T S Eliot Prize for Poetry

The T S Eliot Prize for Poetry was inaugurated in 1993 to celebrate the Poetry Book Society's 40th birthday and honour its founding poet.

Described as ‘the prize most poets want to win' (Andrew Motion, then Poet Laureate) and ‘the world's top poetry award' (Irish Independent), it is awarded to the author of the best new collection of poetry published in the UK and Ireland each year.

The winner receives £15,000 and each of the shortlisted poets receives £1,000.

2010 T S Eliot Prize for Poetry Winner

 Derek Walcott, 81, has won the £15,000 T.S. Eliot Prize for Poetry for his 2010 collection White Egrets. Mr. Walcott (left) is a poet that has previously been recognised with no less than the Nobel Prize in Literature in 1992. 

"This year's exceptionally strong and varied shortlist made it difficult to choose the winner, but the judges felt that Derek Walcott's White Egrets was a moving, risk-taking and technically flawless book by a great poet," said Anne Stevenson, fellow poet and chair of the judging panel. Award Tragic comments

2010 Shortlisted

Judges Anne Stevenson (Chair), Bernardine Evaristo and Michael Symmons Roberts chose 6 collections from the record 123 books submitted by publishers, which join the 4 PBS Choices to make up the 10 collections on the shortlisted:

Seeing Stars                        Simon Armitage (Faber)
The Mirabelles                      Annie Freud (Picador)
You                                      John Haynes (Seren)
Human Chain                       Seamus Heaney (Faber)
What the Water Gave Me      Pascale Petit (Seren)
The Wrecking Light               Robin Robertson (Picador)
Rough Music                         Fiona Sampson (Carcanet)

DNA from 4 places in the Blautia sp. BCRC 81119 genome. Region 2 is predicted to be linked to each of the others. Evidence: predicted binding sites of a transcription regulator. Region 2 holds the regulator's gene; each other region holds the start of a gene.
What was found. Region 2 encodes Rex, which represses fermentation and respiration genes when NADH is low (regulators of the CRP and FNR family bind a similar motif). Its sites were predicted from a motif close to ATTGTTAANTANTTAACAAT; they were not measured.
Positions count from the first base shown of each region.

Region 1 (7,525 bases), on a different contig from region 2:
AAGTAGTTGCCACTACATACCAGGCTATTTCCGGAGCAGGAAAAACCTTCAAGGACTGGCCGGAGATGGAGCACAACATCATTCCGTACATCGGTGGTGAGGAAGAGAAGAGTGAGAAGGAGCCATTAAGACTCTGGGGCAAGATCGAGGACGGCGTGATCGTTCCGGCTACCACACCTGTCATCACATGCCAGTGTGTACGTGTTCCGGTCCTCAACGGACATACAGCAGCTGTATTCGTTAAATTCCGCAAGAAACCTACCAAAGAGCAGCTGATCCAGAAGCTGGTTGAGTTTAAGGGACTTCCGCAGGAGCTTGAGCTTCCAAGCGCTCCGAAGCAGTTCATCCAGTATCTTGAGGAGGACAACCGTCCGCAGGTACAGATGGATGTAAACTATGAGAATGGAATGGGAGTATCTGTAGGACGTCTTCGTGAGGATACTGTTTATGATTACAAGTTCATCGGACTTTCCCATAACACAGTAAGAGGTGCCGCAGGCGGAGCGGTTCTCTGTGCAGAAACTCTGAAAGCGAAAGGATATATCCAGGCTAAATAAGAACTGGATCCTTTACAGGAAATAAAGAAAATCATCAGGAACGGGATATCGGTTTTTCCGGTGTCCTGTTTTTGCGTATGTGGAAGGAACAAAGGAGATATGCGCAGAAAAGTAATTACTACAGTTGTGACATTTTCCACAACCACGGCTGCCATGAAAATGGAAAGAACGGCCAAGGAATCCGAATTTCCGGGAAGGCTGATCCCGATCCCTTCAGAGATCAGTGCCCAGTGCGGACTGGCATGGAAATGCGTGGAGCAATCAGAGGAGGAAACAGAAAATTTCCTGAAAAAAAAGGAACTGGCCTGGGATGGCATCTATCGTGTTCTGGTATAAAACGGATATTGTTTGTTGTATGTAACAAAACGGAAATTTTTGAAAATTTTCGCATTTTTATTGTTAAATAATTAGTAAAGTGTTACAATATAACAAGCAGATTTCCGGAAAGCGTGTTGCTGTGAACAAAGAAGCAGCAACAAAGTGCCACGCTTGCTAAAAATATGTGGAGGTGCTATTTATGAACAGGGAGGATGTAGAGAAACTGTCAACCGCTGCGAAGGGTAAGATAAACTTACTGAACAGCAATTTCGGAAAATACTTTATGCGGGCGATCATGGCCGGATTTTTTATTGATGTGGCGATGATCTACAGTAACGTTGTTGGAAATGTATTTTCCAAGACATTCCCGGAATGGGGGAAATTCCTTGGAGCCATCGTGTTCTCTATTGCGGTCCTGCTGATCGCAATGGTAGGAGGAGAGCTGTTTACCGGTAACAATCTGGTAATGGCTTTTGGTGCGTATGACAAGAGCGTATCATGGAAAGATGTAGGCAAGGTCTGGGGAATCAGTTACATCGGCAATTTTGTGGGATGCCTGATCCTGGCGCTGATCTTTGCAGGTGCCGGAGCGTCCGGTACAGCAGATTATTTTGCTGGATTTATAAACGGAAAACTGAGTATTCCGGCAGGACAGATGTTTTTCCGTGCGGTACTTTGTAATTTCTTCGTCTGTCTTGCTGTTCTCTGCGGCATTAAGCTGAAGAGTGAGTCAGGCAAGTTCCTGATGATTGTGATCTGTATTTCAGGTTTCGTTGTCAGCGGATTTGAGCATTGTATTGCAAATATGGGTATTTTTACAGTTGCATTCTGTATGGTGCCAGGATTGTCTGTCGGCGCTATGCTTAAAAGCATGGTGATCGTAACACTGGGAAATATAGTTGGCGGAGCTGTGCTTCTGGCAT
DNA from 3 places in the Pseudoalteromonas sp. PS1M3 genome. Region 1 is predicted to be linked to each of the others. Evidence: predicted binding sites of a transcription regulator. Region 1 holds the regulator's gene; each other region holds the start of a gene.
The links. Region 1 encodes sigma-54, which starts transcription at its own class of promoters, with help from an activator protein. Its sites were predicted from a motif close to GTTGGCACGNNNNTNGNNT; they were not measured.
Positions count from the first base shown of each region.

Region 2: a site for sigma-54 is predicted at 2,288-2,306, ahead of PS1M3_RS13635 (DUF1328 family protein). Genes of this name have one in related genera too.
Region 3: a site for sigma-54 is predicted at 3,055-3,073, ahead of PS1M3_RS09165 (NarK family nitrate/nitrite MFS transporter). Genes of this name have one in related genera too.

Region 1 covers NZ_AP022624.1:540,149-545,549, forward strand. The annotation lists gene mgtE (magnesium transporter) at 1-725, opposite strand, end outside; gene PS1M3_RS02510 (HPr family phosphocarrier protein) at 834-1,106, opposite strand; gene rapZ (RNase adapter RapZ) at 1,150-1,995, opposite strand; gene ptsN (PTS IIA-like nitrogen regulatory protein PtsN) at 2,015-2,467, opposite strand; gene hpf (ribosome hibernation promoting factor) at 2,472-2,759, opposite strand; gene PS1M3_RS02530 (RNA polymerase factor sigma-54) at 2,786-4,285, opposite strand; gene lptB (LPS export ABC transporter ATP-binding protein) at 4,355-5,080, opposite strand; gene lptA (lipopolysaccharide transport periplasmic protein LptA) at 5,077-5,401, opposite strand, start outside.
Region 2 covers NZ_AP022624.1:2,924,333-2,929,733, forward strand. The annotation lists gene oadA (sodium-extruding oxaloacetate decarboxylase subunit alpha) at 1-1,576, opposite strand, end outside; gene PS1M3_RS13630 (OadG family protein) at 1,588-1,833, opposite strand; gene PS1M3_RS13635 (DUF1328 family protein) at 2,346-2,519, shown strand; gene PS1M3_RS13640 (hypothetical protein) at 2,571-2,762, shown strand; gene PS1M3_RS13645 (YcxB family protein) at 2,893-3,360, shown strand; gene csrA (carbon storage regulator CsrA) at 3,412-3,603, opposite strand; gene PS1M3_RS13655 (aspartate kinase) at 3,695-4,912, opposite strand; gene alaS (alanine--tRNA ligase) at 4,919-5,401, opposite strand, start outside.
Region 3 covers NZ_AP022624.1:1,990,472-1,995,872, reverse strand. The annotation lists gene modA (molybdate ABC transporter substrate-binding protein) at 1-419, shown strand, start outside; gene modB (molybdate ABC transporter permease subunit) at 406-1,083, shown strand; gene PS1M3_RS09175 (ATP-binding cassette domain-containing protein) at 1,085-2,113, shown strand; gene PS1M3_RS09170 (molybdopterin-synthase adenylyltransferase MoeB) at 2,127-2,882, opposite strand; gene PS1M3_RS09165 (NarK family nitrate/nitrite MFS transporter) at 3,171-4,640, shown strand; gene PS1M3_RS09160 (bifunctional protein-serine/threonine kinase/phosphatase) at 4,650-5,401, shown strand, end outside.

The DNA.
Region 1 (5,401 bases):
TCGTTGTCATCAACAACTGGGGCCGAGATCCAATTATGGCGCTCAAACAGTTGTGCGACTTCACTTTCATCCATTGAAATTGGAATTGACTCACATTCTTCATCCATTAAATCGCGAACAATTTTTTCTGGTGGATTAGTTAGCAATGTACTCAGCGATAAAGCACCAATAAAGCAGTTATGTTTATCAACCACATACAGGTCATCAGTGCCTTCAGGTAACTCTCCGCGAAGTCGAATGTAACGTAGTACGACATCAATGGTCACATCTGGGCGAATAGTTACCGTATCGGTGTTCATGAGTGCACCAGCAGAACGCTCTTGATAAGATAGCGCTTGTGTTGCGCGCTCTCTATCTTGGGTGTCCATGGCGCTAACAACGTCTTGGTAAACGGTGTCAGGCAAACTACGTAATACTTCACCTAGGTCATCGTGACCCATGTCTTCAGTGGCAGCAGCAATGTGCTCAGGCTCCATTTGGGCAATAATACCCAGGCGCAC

Phantom Noise                     Brian Turner (Bloodaxe)
White Egrets                        Derek Walcott (Faber) - Winner
New Light for the Old Dark    Sam Willetts (Jonathan Cape)

Anne Stevenson said:

"The judges have found this an exceptional year for poetry, with a record number of entries, and have agreed on a strong shortlist which is unusually eclectic in form and theme."

Previous winners:

2009        Philip Gross           The Water Table

2008        Jen Hadfield          Nigh-No-Place

2007        Sean O'Brien         The Drowned Book

2006        Seamus Heaney    District and Circle

2005        Carol Ann Duffy     Rapture

2004        George Szirtes      Reel

2003        Don Paterson        Landing Light

2002        Alice Oswald          Dart

2001        Anne Carson         The Beauty of the Husband

2000        Michael Longley     The Weather in Japan

1999        Hugo Williams        Billy's Rain

1998        Ted Hughes           Birthday Letters

1997        Don Paterson        God's Gift to Women

1996        Les Murray            Subhuman Redneck Poems

1995        Mark Doty              My Alexandria

1994        Paul Muldoon         The Annals of Chile

1993        Ciaran Carson        First Language: Poems